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The Department of Religion, The Fund for the Study of World Religions, 
Center for Freedom and Western Civilization,
 Asian Studies, and CORE Communities

Lunch provided, please RSVP

Historians of law and religion often underscore the defining influence of colonial officials in shaping, even inventing, regimes of ‘Hindu law’ and ‘Muslim law’ in Asia. Can the same be said about Buddhist law? In this talk, I draw on a collection of Sinhala and Pāli monastic legal texts from nineteenth-century Ceylon/Sri Lanka to offer another perspective. I hope to explain why developments in Buddhist legal practice were not so much products of European adulteration as the outcomes of deliberate and proactive innovation by Buddhist monastic lawmakers as well as the outgrowths of a more general atmosphere of 'inter-legality.'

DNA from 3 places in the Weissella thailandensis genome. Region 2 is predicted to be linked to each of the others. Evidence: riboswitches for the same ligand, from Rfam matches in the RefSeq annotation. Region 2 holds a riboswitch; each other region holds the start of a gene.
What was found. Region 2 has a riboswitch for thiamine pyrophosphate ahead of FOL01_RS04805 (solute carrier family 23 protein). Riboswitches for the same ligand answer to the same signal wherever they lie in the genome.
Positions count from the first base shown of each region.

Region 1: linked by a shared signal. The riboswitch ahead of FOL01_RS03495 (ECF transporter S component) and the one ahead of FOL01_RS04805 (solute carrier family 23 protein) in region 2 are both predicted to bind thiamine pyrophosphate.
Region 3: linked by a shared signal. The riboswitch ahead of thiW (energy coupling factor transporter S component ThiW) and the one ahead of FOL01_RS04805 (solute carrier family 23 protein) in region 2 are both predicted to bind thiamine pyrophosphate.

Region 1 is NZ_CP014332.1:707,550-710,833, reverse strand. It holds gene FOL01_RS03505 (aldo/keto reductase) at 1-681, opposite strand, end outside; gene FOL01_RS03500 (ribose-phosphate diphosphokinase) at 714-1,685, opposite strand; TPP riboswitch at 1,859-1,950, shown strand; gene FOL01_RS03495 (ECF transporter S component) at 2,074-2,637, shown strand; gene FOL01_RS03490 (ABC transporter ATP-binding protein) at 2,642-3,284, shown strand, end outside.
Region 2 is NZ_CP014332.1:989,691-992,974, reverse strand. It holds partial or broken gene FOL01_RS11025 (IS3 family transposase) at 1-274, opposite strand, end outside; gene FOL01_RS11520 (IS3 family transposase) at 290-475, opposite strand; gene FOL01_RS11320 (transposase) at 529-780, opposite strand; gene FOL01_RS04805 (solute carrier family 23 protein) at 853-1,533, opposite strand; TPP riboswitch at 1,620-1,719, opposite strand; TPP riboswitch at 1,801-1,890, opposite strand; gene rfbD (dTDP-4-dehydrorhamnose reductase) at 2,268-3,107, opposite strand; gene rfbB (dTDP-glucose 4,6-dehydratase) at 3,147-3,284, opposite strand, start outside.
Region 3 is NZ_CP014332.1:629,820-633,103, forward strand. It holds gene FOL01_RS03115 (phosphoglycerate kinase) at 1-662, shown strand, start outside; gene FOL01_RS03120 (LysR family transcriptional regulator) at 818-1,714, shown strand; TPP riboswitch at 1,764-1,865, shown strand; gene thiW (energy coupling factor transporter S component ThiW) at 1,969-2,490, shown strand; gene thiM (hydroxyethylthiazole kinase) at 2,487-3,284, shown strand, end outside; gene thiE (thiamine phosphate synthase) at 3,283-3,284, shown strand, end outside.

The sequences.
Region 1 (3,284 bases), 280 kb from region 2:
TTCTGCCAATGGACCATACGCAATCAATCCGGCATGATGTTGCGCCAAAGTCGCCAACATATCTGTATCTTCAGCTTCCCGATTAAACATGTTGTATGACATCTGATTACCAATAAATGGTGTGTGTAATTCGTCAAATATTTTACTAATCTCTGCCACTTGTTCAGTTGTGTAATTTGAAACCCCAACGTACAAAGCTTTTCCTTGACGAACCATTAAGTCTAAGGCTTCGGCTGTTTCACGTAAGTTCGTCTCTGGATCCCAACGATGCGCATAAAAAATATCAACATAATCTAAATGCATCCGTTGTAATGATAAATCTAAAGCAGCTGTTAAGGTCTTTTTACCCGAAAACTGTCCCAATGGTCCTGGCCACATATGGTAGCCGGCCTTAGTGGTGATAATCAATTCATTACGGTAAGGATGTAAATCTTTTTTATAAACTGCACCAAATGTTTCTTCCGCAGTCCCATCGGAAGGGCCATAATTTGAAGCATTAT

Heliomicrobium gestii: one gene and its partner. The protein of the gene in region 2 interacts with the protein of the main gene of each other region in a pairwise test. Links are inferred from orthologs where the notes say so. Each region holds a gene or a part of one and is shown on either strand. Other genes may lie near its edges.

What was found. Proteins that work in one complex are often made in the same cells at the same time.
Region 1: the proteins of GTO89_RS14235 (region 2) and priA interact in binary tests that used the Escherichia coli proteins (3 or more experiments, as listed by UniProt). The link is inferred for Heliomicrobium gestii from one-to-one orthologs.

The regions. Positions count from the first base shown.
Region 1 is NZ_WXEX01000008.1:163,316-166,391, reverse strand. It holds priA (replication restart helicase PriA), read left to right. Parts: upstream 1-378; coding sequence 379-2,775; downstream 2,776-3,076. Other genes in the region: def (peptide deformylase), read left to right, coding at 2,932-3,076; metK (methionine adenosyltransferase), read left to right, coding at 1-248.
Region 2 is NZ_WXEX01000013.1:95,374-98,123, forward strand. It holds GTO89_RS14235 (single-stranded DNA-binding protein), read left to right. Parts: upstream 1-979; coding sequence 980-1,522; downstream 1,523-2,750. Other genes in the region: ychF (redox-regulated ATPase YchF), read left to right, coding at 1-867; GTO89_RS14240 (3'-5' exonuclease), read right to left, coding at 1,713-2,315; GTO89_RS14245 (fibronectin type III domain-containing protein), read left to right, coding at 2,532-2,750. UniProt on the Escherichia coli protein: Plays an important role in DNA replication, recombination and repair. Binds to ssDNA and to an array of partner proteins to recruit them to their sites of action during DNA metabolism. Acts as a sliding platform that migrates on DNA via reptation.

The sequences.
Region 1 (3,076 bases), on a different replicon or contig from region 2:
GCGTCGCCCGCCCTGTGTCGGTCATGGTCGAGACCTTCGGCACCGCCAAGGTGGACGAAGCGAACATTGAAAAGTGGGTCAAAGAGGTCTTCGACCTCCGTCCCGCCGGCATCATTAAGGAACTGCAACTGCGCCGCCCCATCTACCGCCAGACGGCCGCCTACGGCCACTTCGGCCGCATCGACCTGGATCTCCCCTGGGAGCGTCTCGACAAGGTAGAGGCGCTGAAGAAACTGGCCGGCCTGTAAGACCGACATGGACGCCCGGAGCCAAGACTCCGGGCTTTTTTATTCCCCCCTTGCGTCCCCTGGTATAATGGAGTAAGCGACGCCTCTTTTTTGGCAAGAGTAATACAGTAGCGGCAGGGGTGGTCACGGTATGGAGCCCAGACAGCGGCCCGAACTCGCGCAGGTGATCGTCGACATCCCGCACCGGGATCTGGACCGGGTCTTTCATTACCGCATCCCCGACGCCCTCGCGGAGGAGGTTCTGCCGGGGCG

Benjamin Schonthal is Professor of Buddhist Studies and Head of the Religion Programme at the University of Otago in Aotearoa/New Zealand, where he also co-directs the Otago Centre for Law and Society. Ben received his Ph.D. from the University of Chicago and has held visiting positions at Northwestern University, the Institute for Advanced Studies (Bielefeld) and the Law School at the University of Chicago. Ben's research examines the intersections of religion, law and politics in South and Southeast Asia. He is the author of Buddhism, Politics and the Limits of Law (CUP, 2016) and co-editor of Buddhism and Comparative Constitutional Law (CUP, 2023, with Tom Ginsburg). His current book project, Law's Karma, supported by the Royal Society of New Zealand, examines the institutions, politics and practices of Buddhist law in contemporary Southern Asia.

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